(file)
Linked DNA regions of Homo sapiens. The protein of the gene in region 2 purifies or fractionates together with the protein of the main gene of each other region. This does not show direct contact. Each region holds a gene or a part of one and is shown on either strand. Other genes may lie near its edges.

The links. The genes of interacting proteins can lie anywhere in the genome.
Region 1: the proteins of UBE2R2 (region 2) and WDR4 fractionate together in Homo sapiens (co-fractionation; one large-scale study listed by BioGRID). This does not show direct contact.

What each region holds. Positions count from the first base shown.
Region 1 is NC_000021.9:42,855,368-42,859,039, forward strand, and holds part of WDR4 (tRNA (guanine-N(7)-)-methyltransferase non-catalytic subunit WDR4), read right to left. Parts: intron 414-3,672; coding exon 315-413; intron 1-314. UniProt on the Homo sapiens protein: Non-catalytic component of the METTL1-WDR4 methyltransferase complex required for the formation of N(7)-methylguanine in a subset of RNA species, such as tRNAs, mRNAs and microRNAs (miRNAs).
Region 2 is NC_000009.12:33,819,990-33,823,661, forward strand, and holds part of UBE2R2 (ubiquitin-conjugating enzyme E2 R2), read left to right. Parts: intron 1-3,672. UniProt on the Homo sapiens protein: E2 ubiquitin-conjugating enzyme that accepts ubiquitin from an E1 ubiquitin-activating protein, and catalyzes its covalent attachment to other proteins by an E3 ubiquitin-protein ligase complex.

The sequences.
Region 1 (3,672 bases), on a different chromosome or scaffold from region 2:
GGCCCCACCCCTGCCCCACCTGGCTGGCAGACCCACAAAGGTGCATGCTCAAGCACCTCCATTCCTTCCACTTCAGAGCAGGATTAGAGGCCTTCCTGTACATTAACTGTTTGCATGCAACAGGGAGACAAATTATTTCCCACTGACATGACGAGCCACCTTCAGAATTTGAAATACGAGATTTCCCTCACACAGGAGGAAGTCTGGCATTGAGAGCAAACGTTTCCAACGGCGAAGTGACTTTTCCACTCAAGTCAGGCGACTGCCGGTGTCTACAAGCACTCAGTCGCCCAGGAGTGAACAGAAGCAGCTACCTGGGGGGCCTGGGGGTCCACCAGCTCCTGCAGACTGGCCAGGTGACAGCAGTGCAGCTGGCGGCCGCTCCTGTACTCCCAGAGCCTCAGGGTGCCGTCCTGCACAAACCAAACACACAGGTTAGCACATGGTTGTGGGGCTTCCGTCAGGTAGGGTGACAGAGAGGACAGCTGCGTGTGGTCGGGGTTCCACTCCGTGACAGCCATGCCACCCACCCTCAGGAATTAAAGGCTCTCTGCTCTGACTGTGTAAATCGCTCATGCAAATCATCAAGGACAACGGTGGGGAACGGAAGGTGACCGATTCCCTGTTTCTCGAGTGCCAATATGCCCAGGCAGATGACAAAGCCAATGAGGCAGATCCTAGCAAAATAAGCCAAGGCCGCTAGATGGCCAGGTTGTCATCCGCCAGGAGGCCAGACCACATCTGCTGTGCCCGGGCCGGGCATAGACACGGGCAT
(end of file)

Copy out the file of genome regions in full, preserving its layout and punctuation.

Linked DNA regions of Homo sapiens. The protein of the gene in region 2 purifies or fractionates together with the protein of the main gene of each other region. This does not show direct contact. Each region holds a gene or a part of one and is shown on either strand. Other genes may lie near its edges.

The links. The genes of interacting proteins can lie anywhere in the genome.
Region 1: the proteins of UBE2R2 (region 2) and WDR4 fractionate together in Homo sapiens (co-fractionation; one large-scale study listed by BioGRID). This does not show direct contact.

What each region holds. Positions count from the first base shown.
Region 1 is NC_000021.9:42,855,368-42,859,039, forward strand, and holds part of WDR4 (tRNA (guanine-N(7)-)-methyltransferase non-catalytic subunit WDR4), read right to left. Parts: intron 414-3,672; coding exon 315-413; intron 1-314. UniProt on the Homo sapiens protein: Non-catalytic component of the METTL1-WDR4 methyltransferase complex required for the formation of N(7)-methylguanine in a subset of RNA species, such as tRNAs, mRNAs and microRNAs (miRNAs).
Region 2 is NC_000009.12:33,819,990-33,823,661, forward strand, and holds part of UBE2R2 (ubiquitin-conjugating enzyme E2 R2), read left to right. Parts: intron 1-3,672. UniProt on the Homo sapiens protein: E2 ubiquitin-conjugating enzyme that accepts ubiquitin from an E1 ubiquitin-activating protein, and catalyzes its covalent attachment to other proteins by an E3 ubiquitin-protein ligase complex.

The sequences.
Region 1 (3,672 bases), on a different chromosome or scaffold from region 2:
GGCCCCACCCCTGCCCCACCTGGCTGGCAGACCCACAAAGGTGCATGCTCAAGCACCTCCATTCCTTCCACTTCAGAGCAGGATTAGAGGCCTTCCTGTACATTAACTGTTTGCATGCAACAGGGAGACAAATTATTTCCCACTGACATGACGAGCCACCTTCAGAATTTGAAATACGAGATTTCCCTCACACAGGAGGAAGTCTGGCATTGAGAGCAAACGTTTCCAACGGCGAAGTGACTTTTCCACTCAAGTCAGGCGACTGCCGGTGTCTACAAGCACTCAGTCGCCCAGGAGTGAACAGAAGCAGCTACCTGGGGGGCCTGGGGGTCCACCAGCTCCTGCAGACTGGCCAGGTGACAGCAGTGCAGCTGGCGGCCGCTCCTGTACTCCCAGAGCCTCAGGGTGCCGTCCTGCACAAACCAAACACACAGGTTAGCACATGGTTGTGGGGCTTCCGTCAGGTAGGGTGACAGAGAGGACAGCTGCGTGTGGTCGGGGTTCCACTCCGTGACAGCCATGCCACCCACCCTCAGGAATTAAAGGCTCTCTGCTCTGACTGTGTAAATCGCTCATGCAAATCATCAAGGACAACGGTGGGGAACGGAAGGTGACCGATTCCCTGTTTCTCGAGTGCCAATATGCCCAGGCAGATGACAAAGCCAATGAGGCAGATCCTAGCAAAATAAGCCAAGGCCGCTAGATGGCCAGGTTGTCATCCGCCAGGAGGCCAGACCACATCTGCTGTGCCCGGGCCGGGCATAGACACGGGCAT